it's pretty simple, no need to complicate it. If a bonus says it applies to an attack roll, it applies to anything with the attack trait. If it applies a ranged attack roll, it applies to any ranged attack, including spells. If it says it applies to ranged weapon attacks, it excludes spells because spells are not weapons. The fact that there are bonuses that say all these things proves that. quick silver mutagen isn't a status bonus to your Dex, is a status bonus to those specific things.

This is sort of meta, but the only reason you apply spell casting modifier to spell attacks instead of dex (like you would an unarmed or ranged attack) at the design level is because they got rid of touch AC. Having some things only work with weapon attacks is how they rebalance that, and quick silver mutagen is a scenario that a spell attack gets the bonus, whereas sneak attack, for example, is not, outside having that rogue feat.


Pumpkinhead11 wrote:
mrspaghetti wrote:
Charm was a bad example, but I think you know what I meant. Have fun.
Not sure what you mean. It seems there’s a bit of confusion on both sides at this point. My point was simply an interesting interaction between mechanics. At this point I’m not sure which part you think should or shouldn’t be RAI. Sorry if it came off otherwise; seems like just simple misunderstanding

I'm not confused actually. Given only the excerpts you posted from the Quicksilver Mutagen description your argument is completely sound. But if you also read the phrase that comes before it, i.e. "you become swifter and nimbler", then there is doubt imo. That's because to me it indicates the source of the bonus, which would not really affect a roll which is entirely based on an ability modifier completely unrelated to one's swiftness or nimbleness.

To me it is logical that RAI the Mutagen bonus to attack rolls only applies to ranged attacks modified by dex.


mrspaghetti wrote:
Pumpkinhead11 wrote:
mrspaghetti wrote:
Charm was a bad example, but I think you know what I meant. Have fun.
Not sure what you mean. It seems there’s a bit of confusion on both sides at this point. My point was simply an interesting interaction between mechanics. At this point I’m not sure which part you think should or shouldn’t be RAI. Sorry if it came off otherwise; seems like just simple misunderstanding

I'm not confused actually. Given only the excerpts you posted from the Quicksilver Mutagen description your argument is completely sound. But if you also read the phrase that comes before it, i.e. "you become swifter and nimbler", then there is doubt imo. That's because to me it indicates the source of the bonus, which would not really affect a roll which is entirely based on an ability modifier completely unrelated to one's swiftness or nimbleness.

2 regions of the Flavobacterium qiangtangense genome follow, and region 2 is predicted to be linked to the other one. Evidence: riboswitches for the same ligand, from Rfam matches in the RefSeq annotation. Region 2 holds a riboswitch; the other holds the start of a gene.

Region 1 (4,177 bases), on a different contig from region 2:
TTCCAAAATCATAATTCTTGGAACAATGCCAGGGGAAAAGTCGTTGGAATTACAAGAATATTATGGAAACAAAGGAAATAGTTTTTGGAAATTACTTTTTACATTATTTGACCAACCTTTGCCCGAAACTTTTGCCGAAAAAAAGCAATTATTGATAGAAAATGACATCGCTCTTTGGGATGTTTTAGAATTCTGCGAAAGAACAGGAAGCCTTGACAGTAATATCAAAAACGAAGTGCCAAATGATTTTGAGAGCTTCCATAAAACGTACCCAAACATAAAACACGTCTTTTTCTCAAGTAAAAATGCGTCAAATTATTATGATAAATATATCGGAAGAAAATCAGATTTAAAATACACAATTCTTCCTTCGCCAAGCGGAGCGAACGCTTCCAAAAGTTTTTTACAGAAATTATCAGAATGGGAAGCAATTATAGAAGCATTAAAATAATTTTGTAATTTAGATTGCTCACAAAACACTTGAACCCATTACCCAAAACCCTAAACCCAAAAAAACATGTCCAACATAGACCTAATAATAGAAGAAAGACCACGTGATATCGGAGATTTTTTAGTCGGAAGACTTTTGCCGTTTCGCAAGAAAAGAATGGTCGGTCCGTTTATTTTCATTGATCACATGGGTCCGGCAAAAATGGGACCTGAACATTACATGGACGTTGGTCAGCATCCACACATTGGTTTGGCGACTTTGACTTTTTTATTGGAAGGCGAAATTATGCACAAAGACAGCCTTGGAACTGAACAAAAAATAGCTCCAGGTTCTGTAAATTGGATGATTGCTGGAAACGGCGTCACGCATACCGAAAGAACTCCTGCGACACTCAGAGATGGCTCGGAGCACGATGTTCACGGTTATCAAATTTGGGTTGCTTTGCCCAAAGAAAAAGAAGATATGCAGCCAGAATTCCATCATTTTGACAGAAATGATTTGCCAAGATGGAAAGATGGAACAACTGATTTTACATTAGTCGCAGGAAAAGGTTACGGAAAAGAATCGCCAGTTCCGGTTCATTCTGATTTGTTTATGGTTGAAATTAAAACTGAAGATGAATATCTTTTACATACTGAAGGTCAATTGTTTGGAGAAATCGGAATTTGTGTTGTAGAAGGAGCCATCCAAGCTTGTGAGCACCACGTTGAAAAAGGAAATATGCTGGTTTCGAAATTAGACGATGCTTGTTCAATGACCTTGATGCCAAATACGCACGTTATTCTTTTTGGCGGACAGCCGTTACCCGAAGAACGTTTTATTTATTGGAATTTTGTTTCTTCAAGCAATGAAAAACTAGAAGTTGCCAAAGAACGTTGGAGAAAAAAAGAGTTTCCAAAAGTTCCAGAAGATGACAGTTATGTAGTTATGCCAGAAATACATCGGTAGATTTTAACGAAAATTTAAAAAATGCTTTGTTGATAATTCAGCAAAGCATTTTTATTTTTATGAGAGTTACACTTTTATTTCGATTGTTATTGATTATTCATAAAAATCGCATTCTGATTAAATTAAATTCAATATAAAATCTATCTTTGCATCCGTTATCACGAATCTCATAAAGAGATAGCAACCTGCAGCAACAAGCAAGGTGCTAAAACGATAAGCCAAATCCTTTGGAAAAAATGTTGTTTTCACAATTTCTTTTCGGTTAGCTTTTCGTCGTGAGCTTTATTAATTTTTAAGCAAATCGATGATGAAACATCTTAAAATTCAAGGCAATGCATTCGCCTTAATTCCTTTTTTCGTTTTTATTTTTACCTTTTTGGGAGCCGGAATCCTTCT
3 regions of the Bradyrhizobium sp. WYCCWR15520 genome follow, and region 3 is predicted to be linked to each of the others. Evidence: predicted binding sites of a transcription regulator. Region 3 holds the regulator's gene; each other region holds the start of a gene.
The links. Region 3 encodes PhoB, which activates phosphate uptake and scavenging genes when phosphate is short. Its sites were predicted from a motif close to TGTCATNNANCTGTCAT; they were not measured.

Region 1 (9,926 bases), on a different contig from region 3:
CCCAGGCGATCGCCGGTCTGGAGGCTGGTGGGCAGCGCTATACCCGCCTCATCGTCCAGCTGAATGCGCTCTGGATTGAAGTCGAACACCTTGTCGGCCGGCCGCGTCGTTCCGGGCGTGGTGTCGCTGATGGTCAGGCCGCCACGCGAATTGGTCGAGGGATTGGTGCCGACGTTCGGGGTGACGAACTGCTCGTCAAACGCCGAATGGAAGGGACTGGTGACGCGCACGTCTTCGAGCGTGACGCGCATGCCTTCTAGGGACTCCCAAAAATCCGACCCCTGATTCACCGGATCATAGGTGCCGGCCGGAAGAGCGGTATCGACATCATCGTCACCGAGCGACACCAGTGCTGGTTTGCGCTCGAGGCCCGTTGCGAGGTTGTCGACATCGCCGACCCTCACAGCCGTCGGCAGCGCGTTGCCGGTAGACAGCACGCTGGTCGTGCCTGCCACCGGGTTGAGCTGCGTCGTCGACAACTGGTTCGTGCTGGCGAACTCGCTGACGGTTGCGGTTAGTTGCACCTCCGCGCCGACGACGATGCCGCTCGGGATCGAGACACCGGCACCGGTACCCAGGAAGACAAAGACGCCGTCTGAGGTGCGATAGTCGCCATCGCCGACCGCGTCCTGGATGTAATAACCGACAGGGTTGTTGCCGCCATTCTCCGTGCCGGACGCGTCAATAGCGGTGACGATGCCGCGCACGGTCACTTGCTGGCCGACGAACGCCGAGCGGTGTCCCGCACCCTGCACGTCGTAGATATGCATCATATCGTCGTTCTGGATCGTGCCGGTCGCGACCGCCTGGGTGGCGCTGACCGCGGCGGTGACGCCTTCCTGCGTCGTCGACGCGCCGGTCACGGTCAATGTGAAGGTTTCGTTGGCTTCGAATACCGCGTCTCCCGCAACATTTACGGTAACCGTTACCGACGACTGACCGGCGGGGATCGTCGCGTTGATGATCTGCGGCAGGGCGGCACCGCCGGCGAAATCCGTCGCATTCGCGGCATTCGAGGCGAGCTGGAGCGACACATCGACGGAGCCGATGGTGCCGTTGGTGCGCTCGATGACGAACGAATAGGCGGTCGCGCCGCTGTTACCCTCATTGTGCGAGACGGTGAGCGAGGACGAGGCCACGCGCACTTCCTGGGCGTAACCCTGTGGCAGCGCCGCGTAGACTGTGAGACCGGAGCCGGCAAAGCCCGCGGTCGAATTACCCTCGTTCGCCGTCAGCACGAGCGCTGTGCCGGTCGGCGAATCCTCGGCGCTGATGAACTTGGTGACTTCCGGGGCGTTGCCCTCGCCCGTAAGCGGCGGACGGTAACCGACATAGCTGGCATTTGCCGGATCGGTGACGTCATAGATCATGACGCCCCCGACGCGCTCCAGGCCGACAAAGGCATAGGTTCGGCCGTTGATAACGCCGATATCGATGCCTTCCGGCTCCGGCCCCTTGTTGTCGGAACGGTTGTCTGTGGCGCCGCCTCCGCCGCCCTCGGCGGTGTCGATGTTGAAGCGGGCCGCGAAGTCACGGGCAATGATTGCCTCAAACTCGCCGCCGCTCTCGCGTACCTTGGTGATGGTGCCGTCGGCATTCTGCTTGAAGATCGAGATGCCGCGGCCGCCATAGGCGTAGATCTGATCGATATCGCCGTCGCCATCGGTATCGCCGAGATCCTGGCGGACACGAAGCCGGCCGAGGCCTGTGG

To me it is logical that RAI the Mutagen bonus to attack rolls only applies to ranged attacks modified by dex.

but when you get into ranged spell attacks in general only being the spell ability instead of dex because they got rid of touch AC and still wanted casters to hit, you can see why they'd differentiate attacks RAW to fit this paradigm.

ANYWAY

Would you say that someone with quicksilver mutagen gets a bonus to finesse melee attacks because of your RAI applying to dex? what about to AC, since dex hits that, too? The transition from flavor to mechanics unbalances the item. It applies to what it says it applies to, and that includes spell attacks, and excludes all sorts of things that you could imply with "quicker and nimbler."

This is reminiscent of my 5e player getting stuck between the description of true strike giving her "an insight to her opponents defenses" and the mechanical effect of just giving her advantage. She wanted knowledge about their AC or resistance or whatever because of how she interpreted the flavor description instead of the mechanical abstraction of that description.


ofMars wrote:

Would you say that someone with quicksilver mutagen gets a bonus to finesse melee attacks because of your RAI applying to dex? what about to AC, since dex hits that, too? The transition from flavor to mechanics unbalances the item. It applies to what it says it applies to, and that includes spell attacks, and excludes all sorts of things that you could imply with "quicker and nimbler."

This is reminiscent of my 5e player getting stuck between the description of true strike giving her "an insight to her opponents defenses" and the mechanical effect of just giving her advantage. She wanted knowledge about their AC or resistance or whatever because of how she interpreted the flavor description instead of the mechanical abstraction of...

I'm saying it would be much more consistent if the devs had written "attack rolls with ranged weapons", and that is how I'd interpret it. But as stated earlier I don't fault your interpretation.


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I think your problem is the abstraction of using spellcasting modifier to power rangers spell attacks, not that Quicksilver helps you shoot spells at people. Aiming a ray of Frost is not easy and requires precision in your movement.

This is why spell attacks used to use dex, and why they needed to have touch ac so that casters could actually hit something. the designers decided this added pointless layers of complication and just said "use the primary stat".

It makes sense that Quicksilver helps you aim a levitated rock. It doesn't make sense that you use your charisma to aim it.